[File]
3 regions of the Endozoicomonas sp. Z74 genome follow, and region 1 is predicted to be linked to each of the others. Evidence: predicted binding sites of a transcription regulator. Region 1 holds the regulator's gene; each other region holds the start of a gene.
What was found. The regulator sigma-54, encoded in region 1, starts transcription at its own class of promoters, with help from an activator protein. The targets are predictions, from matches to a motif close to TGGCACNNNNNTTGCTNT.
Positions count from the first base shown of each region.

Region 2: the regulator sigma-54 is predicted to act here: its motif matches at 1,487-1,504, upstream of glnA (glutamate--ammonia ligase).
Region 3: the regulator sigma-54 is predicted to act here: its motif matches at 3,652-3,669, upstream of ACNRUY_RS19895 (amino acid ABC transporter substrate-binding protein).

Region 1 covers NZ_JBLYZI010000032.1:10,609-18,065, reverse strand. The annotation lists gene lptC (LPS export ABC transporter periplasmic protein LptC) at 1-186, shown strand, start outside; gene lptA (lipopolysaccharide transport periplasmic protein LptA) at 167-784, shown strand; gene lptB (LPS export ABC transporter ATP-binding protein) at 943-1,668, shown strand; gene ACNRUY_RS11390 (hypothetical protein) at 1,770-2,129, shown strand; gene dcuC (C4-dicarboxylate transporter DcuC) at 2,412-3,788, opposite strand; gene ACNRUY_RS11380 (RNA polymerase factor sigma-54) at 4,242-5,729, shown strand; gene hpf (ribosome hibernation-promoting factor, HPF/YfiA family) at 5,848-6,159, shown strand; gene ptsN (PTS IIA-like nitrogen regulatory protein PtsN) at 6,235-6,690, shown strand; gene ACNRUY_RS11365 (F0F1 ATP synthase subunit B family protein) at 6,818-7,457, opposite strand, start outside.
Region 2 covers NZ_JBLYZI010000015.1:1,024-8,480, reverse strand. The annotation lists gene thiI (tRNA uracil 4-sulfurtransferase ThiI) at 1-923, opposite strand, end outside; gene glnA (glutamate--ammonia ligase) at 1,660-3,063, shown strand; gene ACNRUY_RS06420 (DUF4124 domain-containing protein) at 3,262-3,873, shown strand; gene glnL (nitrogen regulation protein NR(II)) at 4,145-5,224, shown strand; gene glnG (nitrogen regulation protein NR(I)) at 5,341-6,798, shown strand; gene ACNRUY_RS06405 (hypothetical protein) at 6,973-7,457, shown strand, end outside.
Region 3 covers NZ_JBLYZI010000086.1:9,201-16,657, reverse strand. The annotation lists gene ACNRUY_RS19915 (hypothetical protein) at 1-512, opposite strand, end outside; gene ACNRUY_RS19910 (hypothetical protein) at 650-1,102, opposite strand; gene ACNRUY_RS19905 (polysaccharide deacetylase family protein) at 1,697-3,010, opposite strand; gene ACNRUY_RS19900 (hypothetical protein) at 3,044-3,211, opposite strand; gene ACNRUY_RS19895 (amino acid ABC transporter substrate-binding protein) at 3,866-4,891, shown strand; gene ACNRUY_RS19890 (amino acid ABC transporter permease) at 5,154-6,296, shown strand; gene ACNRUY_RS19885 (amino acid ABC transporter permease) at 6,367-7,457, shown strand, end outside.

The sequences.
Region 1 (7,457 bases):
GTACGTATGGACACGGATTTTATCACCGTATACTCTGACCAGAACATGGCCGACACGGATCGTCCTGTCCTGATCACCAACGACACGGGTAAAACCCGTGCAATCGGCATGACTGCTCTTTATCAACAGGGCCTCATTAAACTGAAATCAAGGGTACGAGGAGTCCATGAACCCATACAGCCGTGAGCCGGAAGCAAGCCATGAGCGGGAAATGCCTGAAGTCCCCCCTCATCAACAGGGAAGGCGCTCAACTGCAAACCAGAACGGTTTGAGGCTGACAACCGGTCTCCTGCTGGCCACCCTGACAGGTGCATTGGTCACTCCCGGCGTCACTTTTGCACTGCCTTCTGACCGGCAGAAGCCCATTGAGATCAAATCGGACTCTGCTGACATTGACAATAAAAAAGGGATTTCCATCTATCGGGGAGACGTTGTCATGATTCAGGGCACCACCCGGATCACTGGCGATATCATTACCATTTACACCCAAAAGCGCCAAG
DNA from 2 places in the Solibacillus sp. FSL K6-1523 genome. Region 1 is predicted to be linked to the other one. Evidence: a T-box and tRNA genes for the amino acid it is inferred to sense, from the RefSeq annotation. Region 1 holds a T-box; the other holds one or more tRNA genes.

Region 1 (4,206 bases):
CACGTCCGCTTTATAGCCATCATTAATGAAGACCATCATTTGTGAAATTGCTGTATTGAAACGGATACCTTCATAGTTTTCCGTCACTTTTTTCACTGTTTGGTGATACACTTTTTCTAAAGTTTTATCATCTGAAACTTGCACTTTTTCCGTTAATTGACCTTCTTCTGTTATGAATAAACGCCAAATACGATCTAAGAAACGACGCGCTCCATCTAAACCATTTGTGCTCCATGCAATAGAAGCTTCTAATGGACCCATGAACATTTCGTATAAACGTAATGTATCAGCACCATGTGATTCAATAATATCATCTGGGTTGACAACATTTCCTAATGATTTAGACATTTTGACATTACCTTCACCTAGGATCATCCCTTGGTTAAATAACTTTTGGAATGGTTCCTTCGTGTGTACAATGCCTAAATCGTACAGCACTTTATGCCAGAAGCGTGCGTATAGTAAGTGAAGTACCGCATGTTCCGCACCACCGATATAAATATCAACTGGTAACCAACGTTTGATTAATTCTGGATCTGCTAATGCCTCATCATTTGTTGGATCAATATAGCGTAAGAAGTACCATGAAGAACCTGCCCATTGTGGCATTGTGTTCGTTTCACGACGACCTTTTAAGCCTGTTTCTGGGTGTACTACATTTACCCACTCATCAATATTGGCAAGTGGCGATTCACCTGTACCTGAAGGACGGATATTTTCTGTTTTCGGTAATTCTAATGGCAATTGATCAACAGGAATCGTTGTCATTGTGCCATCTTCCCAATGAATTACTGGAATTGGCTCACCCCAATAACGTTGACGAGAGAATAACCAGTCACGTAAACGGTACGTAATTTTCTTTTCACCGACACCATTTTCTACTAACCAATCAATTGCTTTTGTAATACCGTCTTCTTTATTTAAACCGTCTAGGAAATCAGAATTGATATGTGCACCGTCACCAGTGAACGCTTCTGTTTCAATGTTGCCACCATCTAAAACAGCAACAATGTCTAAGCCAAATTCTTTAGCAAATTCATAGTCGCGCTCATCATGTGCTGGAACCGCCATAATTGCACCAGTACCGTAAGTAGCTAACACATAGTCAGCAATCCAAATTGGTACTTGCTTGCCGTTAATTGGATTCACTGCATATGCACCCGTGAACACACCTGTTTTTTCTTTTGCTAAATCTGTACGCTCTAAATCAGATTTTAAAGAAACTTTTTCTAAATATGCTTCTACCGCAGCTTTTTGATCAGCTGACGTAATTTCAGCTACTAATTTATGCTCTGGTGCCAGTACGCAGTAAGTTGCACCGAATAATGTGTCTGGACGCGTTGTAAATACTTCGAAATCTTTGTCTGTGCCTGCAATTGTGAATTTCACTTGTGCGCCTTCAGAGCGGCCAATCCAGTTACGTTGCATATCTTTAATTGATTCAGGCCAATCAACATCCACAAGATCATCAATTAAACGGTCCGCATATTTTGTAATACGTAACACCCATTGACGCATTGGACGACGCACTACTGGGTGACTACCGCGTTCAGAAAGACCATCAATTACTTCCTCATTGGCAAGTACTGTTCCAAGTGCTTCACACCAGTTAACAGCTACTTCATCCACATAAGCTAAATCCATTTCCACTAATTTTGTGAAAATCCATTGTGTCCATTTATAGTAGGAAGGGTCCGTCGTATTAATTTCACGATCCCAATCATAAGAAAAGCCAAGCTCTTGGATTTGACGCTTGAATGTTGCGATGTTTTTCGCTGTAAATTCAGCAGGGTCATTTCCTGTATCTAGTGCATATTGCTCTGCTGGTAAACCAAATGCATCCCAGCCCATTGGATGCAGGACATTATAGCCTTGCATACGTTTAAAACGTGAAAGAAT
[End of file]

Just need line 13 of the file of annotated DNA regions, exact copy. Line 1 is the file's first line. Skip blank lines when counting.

Region 1 (4,206 bases):